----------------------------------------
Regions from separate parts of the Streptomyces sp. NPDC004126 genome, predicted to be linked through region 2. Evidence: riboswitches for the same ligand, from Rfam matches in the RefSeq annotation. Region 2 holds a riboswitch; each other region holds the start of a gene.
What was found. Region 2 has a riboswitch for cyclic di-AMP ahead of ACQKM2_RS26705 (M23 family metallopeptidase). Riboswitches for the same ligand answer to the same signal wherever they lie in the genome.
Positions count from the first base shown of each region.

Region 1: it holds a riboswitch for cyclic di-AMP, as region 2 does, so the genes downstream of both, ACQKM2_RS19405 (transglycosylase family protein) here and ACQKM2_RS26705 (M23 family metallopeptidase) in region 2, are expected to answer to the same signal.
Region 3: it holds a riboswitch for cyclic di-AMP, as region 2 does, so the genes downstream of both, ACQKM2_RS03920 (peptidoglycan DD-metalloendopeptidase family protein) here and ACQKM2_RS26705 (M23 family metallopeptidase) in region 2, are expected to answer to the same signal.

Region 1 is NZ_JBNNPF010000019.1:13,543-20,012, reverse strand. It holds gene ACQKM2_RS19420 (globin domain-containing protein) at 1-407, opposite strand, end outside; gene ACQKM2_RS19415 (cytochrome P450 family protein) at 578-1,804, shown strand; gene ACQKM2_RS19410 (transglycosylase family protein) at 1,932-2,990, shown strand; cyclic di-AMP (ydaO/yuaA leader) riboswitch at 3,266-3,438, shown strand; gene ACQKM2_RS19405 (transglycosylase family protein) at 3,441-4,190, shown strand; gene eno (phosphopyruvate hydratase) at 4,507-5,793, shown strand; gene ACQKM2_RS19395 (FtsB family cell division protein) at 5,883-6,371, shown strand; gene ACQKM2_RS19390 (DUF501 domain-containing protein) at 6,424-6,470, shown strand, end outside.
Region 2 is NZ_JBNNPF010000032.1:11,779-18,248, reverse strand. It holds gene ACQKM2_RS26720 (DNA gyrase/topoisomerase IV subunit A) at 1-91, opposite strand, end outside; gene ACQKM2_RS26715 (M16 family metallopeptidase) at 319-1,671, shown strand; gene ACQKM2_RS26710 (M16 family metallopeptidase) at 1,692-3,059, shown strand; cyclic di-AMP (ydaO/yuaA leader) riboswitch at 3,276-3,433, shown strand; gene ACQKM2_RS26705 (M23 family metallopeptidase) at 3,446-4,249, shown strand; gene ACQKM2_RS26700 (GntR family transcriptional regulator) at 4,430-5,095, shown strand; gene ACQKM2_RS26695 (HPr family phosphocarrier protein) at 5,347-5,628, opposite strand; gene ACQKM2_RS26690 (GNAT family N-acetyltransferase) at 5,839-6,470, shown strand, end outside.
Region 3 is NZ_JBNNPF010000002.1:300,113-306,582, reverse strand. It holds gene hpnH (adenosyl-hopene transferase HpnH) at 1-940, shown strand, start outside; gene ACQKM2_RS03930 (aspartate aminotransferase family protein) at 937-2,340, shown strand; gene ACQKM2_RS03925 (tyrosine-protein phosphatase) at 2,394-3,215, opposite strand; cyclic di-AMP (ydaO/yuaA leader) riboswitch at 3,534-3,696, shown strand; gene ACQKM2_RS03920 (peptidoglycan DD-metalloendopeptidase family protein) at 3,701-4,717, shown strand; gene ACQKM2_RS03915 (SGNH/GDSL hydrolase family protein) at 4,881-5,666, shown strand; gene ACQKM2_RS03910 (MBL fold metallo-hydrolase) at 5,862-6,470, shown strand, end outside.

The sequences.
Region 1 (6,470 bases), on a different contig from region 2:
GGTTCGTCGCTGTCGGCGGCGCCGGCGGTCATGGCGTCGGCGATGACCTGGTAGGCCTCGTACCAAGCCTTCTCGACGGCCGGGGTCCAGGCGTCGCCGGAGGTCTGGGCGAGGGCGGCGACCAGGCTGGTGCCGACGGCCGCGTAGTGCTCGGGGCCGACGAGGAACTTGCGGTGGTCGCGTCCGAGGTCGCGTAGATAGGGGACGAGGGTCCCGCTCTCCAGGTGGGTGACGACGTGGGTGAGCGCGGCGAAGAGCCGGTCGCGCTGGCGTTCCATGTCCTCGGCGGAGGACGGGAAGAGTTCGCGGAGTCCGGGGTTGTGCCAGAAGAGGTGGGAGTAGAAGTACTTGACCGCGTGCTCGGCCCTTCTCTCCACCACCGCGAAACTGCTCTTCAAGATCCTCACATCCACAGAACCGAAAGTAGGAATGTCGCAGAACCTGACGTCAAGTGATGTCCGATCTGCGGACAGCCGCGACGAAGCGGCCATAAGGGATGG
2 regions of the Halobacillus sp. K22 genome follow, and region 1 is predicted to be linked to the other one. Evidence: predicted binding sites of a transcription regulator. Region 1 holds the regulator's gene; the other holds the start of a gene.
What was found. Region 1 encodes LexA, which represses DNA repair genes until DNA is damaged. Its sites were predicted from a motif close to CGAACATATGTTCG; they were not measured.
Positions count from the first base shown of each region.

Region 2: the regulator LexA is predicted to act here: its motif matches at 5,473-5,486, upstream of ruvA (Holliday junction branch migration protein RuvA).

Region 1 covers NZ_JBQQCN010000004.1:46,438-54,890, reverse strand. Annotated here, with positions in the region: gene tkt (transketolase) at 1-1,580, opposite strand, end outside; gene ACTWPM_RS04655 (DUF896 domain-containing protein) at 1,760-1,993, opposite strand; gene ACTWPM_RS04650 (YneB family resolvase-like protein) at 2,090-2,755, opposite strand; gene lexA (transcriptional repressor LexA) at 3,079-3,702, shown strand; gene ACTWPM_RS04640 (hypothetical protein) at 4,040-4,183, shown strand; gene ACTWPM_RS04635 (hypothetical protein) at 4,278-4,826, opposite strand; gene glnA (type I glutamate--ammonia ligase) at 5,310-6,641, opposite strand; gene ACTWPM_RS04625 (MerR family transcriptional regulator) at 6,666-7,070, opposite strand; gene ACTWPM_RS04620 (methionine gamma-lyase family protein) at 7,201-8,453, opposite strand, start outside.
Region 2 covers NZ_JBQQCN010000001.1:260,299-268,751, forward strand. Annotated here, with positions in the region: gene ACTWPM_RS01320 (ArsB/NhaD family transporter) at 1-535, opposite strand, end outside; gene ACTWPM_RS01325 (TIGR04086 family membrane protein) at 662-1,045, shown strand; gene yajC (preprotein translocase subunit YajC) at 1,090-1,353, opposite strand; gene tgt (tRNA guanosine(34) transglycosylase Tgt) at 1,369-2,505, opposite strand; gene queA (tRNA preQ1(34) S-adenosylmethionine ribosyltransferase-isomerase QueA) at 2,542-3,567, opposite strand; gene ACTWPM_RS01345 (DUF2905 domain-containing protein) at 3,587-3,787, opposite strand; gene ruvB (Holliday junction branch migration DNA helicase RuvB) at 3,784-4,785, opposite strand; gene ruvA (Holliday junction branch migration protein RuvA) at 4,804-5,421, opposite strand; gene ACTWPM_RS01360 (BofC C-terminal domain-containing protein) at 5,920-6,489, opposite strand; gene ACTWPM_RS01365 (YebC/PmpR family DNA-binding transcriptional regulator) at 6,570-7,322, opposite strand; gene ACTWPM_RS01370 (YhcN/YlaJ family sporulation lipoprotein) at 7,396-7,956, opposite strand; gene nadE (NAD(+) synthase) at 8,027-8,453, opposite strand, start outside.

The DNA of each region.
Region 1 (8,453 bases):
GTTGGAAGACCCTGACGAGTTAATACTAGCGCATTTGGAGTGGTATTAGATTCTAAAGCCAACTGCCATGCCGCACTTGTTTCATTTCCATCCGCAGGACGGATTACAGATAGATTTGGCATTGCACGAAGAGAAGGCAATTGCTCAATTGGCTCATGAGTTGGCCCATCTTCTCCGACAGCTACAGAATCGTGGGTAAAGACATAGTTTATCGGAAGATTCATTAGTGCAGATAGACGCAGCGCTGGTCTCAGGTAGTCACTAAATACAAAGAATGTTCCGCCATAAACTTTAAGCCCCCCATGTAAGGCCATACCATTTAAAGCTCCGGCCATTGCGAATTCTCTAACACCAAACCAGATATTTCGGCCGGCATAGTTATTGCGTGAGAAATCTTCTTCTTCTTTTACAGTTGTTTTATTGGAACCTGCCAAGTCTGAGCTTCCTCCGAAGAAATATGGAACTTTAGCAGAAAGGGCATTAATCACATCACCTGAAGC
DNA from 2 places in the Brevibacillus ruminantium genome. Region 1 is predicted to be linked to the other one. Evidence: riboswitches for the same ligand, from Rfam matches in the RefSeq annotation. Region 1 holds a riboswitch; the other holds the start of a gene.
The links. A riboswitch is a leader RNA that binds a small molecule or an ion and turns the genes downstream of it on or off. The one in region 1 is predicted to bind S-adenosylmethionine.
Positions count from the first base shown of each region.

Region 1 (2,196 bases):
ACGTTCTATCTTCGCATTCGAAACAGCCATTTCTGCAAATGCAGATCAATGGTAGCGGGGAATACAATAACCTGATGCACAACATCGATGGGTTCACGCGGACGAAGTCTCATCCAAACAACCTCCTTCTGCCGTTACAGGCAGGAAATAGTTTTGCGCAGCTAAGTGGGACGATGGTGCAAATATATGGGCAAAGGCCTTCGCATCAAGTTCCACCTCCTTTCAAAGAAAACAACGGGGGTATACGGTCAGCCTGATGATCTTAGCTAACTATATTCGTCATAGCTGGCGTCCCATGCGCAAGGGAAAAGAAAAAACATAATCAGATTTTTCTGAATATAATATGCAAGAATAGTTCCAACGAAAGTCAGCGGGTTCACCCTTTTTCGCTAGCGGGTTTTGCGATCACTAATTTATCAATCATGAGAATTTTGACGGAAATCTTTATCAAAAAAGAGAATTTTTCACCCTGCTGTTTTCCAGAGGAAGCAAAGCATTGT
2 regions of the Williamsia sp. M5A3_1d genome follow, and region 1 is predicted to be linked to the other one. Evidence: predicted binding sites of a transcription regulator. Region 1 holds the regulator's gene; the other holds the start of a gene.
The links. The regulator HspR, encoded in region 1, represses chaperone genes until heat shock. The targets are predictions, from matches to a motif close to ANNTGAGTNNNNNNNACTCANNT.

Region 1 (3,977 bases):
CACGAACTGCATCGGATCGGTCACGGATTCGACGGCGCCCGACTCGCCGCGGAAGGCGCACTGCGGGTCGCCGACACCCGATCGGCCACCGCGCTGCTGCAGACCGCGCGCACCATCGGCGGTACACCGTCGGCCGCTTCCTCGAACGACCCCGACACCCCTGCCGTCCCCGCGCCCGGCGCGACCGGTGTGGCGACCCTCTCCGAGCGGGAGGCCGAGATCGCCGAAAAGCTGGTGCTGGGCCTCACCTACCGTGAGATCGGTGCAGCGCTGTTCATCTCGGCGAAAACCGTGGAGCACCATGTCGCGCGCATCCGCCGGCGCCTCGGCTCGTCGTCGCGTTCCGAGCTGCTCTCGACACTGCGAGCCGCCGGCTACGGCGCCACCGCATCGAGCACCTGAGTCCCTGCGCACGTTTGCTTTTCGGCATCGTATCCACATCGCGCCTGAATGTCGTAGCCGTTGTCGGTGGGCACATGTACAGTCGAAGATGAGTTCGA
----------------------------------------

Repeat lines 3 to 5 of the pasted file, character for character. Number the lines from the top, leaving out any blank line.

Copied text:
Positions count from the first base shown of each region.

Region 1: it holds a riboswitch for cyclic di-AMP, as region 2 does, so the genes downstream of both, ACQKM2_RS19405 (transglycosylase family protein) here and ACQKM2_RS26705 (M23 family metallopeptidase) in region 2, are expected to answer to the same signal.
Region 3: it holds a riboswitch for cyclic di-AMP, as region 2 does, so the genes downstream of both, ACQKM2_RS03920 (peptidoglycan DD-metalloendopeptidase family protein) here and ACQKM2_RS26705 (M23 family metallopeptidase) in region 2, are expected to answer to the same signal.